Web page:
In the last post in this series, we took a brief tour of an unusual but important type of MAT analogy: questions based on a word’s spelling, rather than its meaning. A similar class of analogies are built on the basis of pronunciation. As noted in their official publications, the MAT test makers will sometimes use words with counterintuitive meanings, like “inflammable,” or with multiple meanings (e.g. “sanction”). Similarly, words with counterintuitive pronunciations – or multiple pronunciations, for that matter – can be used to crank up the challenge level. Like most types of question on the exam, MAT pronunciation analogies will vary in difficulty from “easy” to “extremely hard.” In the following discussion, I’ll use examples of moderate difficulty so that you can see the key principles at work.
Stop, Look, and Listen
English is full of words with silent letters: French borrowings, nautical terms, and so on. These words are exactly the sort of cultural shibboleth – like the Greek alphabet or the names of the U.S. presidents – that the MAT loves to include in its analogies. In fact, it’s quite possible that you’ll face an MAT pronunciation problem that gets its difficulty entirely from silent letters. Here’s what that might look like:
Worcester : Versailles :: Gloucester : _________
All seven of these words – stem and answer choices – are place names. Worcester is a city in the English Midlands, and Gloucester is a city in South West England. Versailles is the site of the famous chateau of Louis XIV of France. Readers of Shakespeare might also recognize some characters from the history plays. The Earl of Worcester spearheads the rebellion in 1 Henry IV, and in Richard III, the eponymous evil king starts out as the Duke of Gloucester.
A good starting point might be: “what do these places have in common?” Worcester and Gloucester are in the same country, which seems promising, but Versailles is in France, and none of the answer choices are on the European continent. Worcester and Gloucester are both cities – again, a potentially useful lead – but Versailles is a palace (or the city nearest that palace), and the answer choices are all North American states and provinces. (MAT pronunciation analogies, like all MAT analogies, have a tendency to favor U.S.-centric subject matter.)
So neither size nor location helps us out much. Stretching a bit, we might try to fit Worcester and Gloucester together by the fact that they’re “Shakespearean bad guys named after places.” But there’s no such thing as an Earl of Versailles or a Duke of Versailles: the palace was built by, and for, the king and his court. And you won’t find a stage direction like “Exeunt Jalisco and Saskatchewan” anywhere in the Bard’s works.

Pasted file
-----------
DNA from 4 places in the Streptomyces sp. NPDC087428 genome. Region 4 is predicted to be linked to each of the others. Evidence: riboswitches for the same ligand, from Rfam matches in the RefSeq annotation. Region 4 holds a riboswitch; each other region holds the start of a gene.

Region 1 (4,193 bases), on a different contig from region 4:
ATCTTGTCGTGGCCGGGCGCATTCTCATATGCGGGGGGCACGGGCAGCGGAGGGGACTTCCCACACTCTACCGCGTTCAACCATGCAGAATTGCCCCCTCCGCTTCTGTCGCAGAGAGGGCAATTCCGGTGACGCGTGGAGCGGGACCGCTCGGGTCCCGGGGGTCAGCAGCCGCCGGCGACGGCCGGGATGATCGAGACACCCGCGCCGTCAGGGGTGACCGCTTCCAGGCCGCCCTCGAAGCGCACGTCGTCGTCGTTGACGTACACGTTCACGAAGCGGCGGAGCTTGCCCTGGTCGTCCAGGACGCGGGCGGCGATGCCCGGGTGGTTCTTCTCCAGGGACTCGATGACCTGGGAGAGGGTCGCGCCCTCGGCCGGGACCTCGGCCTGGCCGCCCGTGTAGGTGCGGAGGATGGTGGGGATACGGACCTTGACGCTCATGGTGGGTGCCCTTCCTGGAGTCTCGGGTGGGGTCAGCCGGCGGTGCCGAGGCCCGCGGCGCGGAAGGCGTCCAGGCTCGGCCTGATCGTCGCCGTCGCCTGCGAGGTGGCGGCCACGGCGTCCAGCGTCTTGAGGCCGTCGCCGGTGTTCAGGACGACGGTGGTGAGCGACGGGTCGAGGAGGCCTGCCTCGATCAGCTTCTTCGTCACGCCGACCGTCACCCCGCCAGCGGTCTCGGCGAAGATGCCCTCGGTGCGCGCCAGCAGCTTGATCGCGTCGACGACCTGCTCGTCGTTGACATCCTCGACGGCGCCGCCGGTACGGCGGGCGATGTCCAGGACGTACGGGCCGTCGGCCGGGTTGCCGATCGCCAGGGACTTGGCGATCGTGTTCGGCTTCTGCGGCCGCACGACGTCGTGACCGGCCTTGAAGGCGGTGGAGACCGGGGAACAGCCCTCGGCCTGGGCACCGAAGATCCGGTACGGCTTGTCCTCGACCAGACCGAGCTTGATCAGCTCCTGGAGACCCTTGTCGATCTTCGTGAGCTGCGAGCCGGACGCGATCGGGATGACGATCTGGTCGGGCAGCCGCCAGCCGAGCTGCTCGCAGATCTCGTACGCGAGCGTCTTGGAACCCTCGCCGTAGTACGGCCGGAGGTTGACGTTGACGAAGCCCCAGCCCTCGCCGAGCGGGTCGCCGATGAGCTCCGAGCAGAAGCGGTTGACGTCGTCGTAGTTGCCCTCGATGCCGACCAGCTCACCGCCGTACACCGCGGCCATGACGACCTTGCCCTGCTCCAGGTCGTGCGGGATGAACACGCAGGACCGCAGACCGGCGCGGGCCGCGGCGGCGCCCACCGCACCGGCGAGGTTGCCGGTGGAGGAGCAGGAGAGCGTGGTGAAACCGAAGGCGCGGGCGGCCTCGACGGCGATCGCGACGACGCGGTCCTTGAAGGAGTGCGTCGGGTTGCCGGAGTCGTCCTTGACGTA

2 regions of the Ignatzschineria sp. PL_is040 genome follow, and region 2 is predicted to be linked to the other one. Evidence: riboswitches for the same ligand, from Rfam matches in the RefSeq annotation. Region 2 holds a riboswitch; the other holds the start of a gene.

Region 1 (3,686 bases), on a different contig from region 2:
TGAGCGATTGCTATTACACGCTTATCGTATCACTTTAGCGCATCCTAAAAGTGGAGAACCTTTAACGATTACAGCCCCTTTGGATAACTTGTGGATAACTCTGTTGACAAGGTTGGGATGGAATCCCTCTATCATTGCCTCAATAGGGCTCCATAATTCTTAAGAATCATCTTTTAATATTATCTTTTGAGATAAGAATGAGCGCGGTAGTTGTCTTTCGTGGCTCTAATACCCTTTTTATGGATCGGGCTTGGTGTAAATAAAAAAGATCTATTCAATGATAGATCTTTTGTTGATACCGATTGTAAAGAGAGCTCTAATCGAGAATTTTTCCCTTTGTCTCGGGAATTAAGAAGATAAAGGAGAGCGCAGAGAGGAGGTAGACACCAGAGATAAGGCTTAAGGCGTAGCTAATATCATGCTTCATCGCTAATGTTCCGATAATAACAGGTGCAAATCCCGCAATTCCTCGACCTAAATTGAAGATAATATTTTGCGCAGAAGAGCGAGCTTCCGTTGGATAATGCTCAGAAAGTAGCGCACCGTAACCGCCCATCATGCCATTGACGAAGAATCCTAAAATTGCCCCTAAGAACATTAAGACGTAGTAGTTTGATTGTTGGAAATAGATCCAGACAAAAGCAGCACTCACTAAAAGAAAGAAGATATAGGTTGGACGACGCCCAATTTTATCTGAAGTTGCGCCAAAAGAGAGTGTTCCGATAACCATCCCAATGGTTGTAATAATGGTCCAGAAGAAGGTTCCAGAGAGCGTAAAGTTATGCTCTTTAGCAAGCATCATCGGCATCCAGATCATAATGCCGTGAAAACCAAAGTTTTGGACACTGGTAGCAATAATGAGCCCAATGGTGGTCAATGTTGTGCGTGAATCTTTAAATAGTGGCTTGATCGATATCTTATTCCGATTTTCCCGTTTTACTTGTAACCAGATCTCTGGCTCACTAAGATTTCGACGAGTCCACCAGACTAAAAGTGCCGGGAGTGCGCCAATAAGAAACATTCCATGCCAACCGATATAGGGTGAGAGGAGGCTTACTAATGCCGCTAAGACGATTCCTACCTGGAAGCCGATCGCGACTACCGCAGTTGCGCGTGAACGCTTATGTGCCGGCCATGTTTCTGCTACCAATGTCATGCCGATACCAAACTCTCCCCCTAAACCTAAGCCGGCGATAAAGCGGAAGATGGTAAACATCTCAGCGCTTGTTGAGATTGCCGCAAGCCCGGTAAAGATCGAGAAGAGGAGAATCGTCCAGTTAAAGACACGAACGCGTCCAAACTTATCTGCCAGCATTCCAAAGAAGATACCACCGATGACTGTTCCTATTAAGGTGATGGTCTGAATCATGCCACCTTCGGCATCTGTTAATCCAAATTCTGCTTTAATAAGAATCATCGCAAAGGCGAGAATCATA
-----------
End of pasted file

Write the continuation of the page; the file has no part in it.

However, if we step back from meaning and focus on pronunciation, a viable pattern emerges. Worcester (pronounced /ˈwʊstər/ or “Wooster”) and Gloucester (/ˈɡlɒstər/, to rhyme with “foster”) have silent letters in the middle. Versailles (English pronunciation /vərˈsaɪ/, to rhyme with “goodbye”) has a silent s at the end; only (A) Illinois (/ˌɪlᵻˈnɔɪ/) shares that trait. So our answer is (A), and our analogy goes something like this:
Worcester is to Gloucester as Versailles is to Illinois. The first two have silent letters in the middle; the latter two have silent letters at the end.
An MAT Pronunciation Puzzle
This next analogy is a bit more challenging. Take your best shot and then read on.
produce : permit :: profile : _________
As usual, the first thing to ask is “what do these words have in common?” Well, the three stem words all start with the letter P, but that doesn’t narrow things down: all of the answer choices start with P too. There’s no clear pattern of meaning here either. In fact, the sheer repetitiousness should put us on our guard for wordplay. Weird repetitions don’t guarantee that we’re dealing with a word game, but MAT pronunciation problems (and other wordplay problems) often have a singsong, riddle-like quality.
What holds these words together is their pattern of syllable stresses. In produce and permit, the stress changes based on the part of speech. As a noun, meaning “fruits, vegetables, and other farm products,” produce has its stress on the first syllable; in the verb form (“to make, yield, or create”), the stress comes on the second syllable: produce. Ditto for permit: a parking permit is what permits you to park your car in a given spot.
So much for terms 1 and 2. But how does that observation help with terms 3 and (blank) 4? Like the first two terms, profile represents multiple parts of speech. To profile (v.) someone – say, an artist you’re interviewing in a magazine – is to create a profile (n.) of them. But unlike produce and permit, profile has the same stress pattern in either form. That pattern – a similarity and a difference – puts us on alert for an answer with the same properties.
Progress (answer A) and project (answer B) are no good because they do change syllable stress depending on part of speech. A profiterole (known as a “cream puff” in US English) is a noun only; you can’t profiterole something (more’s the pity!). That leaves (C) program as the only word that
- exists as multiple parts of speech
- always has the same syllable stress pattern.
Once it’s grasped and explained, this type of analogy can often feel like a “gotcha” or a cheap shot. It’s tough stuff, I know! But bear in mind that we’ve been focusing on the most “puzzle-like” part of the MAT. Get familiar with these patterns, learn to anticipate the MAT’s traps and tricks, and you’ll gradually rob the exam of its power to surprise you.